WASHINGTON (AP) — Democratic Rep. Debbie Wasserman Schultz has fired an information technology staffer following his arrest on a bank fraud charge at a Virginia airport where he was attempting to fly to Pakistan.
Wasserman Schultz spokesman David Damron says Imran Awan was fired by the Florida lawmaker on Tuesday.
Awan’s attorney, Chris Gowen, confirmed that his client was arrested at Dulles Airport on Monday. He says Awan was cleared to travel and had informed the House of his plans to visit his family before the scheduled trip.
The 37-year-old Awan of Lorton, Virginia, was arraigned Tuesday in the U.S. District Court for the District of Columbia on one count of bank fraud. He pleaded not guilty and was released pursuant to a high-intensity supervision program, including the restriction that he not travel beyond a 50-mile radius of his home, according to the court.
An affidavit filed with the criminal complaint states there is probable cause to believe that Awan and his wife, Hina Alvi, engaged in a scheme to defraud Congressional Federal Credit Union based on misrepresentations made to obtain a loan. FBI Special Agent Brandon Merriman said in the affidavit that the misrepresentations revolved around written assurances that the home serving as collateral for the loan was a “principal residence.”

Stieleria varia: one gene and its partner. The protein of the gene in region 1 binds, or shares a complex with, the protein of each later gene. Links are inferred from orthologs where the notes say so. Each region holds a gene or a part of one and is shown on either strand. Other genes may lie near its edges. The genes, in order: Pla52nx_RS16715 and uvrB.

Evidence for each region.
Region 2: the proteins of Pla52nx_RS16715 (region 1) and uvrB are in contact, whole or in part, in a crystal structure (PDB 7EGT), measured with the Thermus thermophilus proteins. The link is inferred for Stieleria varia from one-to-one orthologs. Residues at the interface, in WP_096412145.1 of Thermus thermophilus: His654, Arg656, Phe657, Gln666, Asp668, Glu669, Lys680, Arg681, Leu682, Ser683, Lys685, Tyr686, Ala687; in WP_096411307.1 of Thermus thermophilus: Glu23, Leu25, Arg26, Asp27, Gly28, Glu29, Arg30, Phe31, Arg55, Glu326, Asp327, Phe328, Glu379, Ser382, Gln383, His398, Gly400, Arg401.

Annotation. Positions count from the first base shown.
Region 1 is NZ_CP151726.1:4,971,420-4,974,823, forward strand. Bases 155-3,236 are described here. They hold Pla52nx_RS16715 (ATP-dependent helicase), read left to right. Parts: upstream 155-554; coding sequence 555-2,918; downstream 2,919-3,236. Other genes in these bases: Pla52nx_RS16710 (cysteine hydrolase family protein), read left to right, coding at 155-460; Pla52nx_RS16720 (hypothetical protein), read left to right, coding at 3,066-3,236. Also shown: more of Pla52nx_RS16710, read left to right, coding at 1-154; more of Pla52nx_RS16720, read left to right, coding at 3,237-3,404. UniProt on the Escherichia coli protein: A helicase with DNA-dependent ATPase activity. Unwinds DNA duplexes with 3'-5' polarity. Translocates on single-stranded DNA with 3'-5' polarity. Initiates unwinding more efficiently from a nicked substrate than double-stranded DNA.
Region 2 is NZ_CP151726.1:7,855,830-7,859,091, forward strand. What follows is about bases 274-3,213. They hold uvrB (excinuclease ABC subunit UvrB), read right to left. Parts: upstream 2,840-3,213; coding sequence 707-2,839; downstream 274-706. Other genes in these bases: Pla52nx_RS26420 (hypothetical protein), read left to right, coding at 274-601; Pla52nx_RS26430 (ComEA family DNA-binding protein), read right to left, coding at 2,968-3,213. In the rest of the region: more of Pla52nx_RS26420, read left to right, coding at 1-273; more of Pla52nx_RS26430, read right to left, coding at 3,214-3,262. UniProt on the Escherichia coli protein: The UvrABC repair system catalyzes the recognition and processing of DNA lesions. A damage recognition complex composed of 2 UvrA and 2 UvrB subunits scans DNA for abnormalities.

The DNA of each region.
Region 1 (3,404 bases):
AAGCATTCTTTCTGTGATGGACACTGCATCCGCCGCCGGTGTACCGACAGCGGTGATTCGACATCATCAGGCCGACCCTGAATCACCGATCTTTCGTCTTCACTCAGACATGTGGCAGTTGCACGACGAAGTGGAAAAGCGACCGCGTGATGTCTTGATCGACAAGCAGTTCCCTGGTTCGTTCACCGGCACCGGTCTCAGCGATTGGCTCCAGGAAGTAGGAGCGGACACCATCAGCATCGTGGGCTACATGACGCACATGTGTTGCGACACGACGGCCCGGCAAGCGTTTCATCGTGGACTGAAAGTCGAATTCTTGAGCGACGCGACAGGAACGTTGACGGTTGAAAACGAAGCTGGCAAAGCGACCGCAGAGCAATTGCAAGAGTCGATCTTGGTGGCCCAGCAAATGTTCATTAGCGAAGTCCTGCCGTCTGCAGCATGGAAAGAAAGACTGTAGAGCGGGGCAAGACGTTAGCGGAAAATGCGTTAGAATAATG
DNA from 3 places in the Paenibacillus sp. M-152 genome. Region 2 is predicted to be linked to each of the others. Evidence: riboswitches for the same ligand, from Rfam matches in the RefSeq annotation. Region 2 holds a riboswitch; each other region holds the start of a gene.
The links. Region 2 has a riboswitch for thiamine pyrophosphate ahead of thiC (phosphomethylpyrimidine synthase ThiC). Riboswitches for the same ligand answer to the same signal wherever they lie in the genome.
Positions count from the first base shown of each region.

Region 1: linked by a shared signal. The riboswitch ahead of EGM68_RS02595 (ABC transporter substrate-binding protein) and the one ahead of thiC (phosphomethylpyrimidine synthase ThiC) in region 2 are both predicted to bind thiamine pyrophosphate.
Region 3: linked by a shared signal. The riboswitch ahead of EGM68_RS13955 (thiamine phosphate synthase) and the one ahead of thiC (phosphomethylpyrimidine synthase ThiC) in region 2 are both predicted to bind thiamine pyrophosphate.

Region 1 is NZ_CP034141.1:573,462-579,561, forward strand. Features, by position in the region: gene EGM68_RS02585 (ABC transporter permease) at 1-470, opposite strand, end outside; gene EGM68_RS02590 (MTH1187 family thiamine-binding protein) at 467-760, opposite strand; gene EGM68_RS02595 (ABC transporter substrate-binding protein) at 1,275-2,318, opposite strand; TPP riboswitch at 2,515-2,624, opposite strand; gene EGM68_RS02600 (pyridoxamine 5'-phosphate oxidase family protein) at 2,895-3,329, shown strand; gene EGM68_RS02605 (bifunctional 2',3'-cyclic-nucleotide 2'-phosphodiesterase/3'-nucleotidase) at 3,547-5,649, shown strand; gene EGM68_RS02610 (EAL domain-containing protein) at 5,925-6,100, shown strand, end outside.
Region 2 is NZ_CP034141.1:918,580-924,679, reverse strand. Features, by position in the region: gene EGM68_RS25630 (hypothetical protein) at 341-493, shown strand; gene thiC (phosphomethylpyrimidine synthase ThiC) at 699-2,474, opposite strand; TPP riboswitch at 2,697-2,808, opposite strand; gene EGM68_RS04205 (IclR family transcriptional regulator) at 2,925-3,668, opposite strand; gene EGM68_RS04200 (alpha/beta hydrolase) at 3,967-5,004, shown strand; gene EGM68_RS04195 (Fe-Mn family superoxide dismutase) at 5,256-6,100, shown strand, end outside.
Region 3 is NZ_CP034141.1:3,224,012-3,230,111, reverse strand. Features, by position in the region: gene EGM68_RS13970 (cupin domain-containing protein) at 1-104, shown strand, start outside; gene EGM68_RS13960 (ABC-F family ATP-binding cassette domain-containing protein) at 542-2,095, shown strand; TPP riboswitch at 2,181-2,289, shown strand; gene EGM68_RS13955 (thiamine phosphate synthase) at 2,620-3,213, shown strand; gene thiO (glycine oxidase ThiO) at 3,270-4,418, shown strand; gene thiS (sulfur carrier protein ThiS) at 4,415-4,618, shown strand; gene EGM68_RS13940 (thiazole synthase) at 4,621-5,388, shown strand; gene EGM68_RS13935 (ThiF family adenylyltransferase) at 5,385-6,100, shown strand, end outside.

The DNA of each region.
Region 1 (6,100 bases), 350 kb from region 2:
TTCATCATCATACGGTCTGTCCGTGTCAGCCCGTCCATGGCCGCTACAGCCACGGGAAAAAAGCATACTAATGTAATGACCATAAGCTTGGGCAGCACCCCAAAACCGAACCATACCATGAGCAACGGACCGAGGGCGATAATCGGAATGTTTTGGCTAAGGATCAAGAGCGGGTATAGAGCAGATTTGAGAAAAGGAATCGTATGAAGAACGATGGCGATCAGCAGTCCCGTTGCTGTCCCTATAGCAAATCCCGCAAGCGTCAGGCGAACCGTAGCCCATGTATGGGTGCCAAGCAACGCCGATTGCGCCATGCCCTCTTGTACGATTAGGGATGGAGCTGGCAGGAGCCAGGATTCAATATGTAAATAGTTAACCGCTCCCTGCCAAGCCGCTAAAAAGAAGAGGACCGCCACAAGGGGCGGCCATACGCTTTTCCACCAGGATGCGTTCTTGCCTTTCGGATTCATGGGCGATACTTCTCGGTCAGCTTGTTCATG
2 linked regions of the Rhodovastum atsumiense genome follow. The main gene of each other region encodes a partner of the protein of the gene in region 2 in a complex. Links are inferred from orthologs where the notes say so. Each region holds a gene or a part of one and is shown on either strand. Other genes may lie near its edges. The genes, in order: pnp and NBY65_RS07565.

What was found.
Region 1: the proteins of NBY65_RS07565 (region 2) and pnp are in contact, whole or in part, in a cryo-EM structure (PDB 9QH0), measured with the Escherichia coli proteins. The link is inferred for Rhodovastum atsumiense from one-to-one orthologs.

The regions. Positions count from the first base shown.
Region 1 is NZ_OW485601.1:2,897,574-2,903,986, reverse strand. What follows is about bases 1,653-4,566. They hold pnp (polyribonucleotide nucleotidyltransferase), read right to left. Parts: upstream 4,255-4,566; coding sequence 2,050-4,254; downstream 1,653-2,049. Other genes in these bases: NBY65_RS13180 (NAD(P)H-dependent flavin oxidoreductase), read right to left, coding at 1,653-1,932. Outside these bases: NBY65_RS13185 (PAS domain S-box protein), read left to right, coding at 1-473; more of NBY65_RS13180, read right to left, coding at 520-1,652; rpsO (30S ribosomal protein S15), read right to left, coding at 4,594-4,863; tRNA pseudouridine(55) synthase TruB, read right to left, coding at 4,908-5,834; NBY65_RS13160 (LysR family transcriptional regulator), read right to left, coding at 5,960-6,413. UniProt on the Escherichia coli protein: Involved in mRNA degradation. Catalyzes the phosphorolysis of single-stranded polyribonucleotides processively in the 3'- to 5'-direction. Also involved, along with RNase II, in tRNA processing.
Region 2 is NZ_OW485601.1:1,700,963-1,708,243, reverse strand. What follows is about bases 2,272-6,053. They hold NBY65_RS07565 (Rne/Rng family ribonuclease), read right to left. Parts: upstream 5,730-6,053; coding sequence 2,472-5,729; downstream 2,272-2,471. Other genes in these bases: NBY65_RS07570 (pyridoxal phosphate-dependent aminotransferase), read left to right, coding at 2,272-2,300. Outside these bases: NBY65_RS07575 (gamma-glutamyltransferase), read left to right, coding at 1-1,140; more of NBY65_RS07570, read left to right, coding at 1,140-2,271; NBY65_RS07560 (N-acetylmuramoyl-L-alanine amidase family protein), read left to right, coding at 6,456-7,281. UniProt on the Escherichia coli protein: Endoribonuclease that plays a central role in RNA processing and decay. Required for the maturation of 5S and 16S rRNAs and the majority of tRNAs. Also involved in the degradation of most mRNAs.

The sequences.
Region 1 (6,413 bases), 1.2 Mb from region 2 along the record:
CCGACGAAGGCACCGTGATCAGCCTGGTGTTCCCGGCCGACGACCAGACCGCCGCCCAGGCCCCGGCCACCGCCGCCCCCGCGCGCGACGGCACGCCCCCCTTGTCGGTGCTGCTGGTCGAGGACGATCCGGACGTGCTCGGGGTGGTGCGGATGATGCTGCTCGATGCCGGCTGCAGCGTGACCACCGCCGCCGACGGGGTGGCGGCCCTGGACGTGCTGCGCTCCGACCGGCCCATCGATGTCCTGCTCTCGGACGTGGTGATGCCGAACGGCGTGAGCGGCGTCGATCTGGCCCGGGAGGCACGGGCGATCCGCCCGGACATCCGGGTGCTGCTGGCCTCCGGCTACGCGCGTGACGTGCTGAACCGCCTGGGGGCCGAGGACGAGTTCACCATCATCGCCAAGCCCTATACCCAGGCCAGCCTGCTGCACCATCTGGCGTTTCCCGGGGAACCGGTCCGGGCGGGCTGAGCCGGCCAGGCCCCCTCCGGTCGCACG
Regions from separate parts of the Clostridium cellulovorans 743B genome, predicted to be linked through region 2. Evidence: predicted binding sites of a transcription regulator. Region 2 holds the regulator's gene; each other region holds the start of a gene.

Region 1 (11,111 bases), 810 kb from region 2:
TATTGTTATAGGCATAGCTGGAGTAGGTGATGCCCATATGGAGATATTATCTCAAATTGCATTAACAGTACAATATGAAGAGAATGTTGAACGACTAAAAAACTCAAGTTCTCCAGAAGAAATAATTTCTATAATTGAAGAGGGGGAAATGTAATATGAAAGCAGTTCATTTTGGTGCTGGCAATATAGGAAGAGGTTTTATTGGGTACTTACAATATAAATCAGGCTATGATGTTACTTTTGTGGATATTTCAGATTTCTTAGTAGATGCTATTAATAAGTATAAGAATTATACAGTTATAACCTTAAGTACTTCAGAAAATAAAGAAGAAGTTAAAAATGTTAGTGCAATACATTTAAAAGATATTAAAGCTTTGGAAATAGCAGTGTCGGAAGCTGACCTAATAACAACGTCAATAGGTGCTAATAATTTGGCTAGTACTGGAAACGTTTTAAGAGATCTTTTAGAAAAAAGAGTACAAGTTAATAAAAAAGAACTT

Merriman said that the credit union normally does not provide home equity lines of credit when the home used to secure the loan is a rental. That’s because they are riskier forms of collateral. The investigation, which included physical surveillance and interviews, determined that the couple did not reside at the property used to secure the loan.
The agent also attested that bank records show $283,000 was wired to two individuals in Pakistan. He stated that agents followed Alvi in March to Dulles International Airport and that she was allowed to board a flight. She has not returned. She has a return flight for September 2017, but the agent said that he believes Alvi has no intention of returning to the United States.
The FBI agent also stated Awan purchased a flight to Doha, Qatar, and then to Lahore, Pakistan. He purchased a return flight for a date in January 2018.
Gowen says the federal bank fraud count stems from a “modest real estate matter” and is motivated by anti-Muslim bigotry. He said he’s confident Awan “will soon be able to clear his name and get on with his life.”
A preliminary hearing is scheduled for Aug. 21, according to Gowen.
Copyright © 2023 The Washington Times, LLC.